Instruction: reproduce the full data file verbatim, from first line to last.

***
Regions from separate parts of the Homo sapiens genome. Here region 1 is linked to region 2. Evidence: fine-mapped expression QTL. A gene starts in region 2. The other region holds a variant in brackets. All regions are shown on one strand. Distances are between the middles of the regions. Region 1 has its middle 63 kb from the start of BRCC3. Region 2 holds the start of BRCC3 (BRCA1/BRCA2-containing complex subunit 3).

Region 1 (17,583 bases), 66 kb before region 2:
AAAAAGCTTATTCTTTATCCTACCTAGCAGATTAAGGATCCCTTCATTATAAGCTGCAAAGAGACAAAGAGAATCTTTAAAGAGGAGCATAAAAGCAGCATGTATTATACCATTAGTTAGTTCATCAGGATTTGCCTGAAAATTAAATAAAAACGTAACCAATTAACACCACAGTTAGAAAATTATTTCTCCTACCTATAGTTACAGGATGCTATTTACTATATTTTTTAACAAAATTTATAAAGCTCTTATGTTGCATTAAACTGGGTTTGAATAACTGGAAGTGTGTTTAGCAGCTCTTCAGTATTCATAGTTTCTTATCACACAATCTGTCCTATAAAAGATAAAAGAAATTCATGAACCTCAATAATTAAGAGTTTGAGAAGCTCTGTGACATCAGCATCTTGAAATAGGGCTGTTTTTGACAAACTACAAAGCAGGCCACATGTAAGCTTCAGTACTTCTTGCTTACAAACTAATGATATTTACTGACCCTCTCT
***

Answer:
Regions from separate parts of the Homo sapiens genome. Here region 1 is linked to region 2. Evidence: fine-mapped expression QTL. A gene starts in region 2. The other region holds a variant in brackets. All regions are shown on one strand. Distances are between the middles of the regions. Region 1 has its middle 63 kb from the start of BRCC3. Region 2 holds the start of BRCC3 (BRCA1/BRCA2-containing complex subunit 3).

Region 1 (17,583 bases), 66 kb before region 2:
AAAAAGCTTATTCTTTATCCTACCTAGCAGATTAAGGATCCCTTCATTATAAGCTGCAAAGAGACAAAGAGAATCTTTAAAGAGGAGCATAAAAGCAGCATGTATTATACCATTAGTTAGTTCATCAGGATTTGCCTGAAAATTAAATAAAAACGTAACCAATTAACACCACAGTTAGAAAATTATTTCTCCTACCTATAGTTACAGGATGCTATTTACTATATTTTTTAACAAAATTTATAAAGCTCTTATGTTGCATTAAACTGGGTTTGAATAACTGGAAGTGTGTTTAGCAGCTCTTCAGTATTCATAGTTTCTTATCACACAATCTGTCCTATAAAAGATAAAAGAAATTCATGAACCTCAATAATTAAGAGTTTGAGAAGCTCTGTGACATCAGCATCTTGAAATAGGGCTGTTTTTGACAAACTACAAAGCAGGCCACATGTAAGCTTCAGTACTTCTTGCTTACAAACTAATGATATTTACTGACCCTCTCT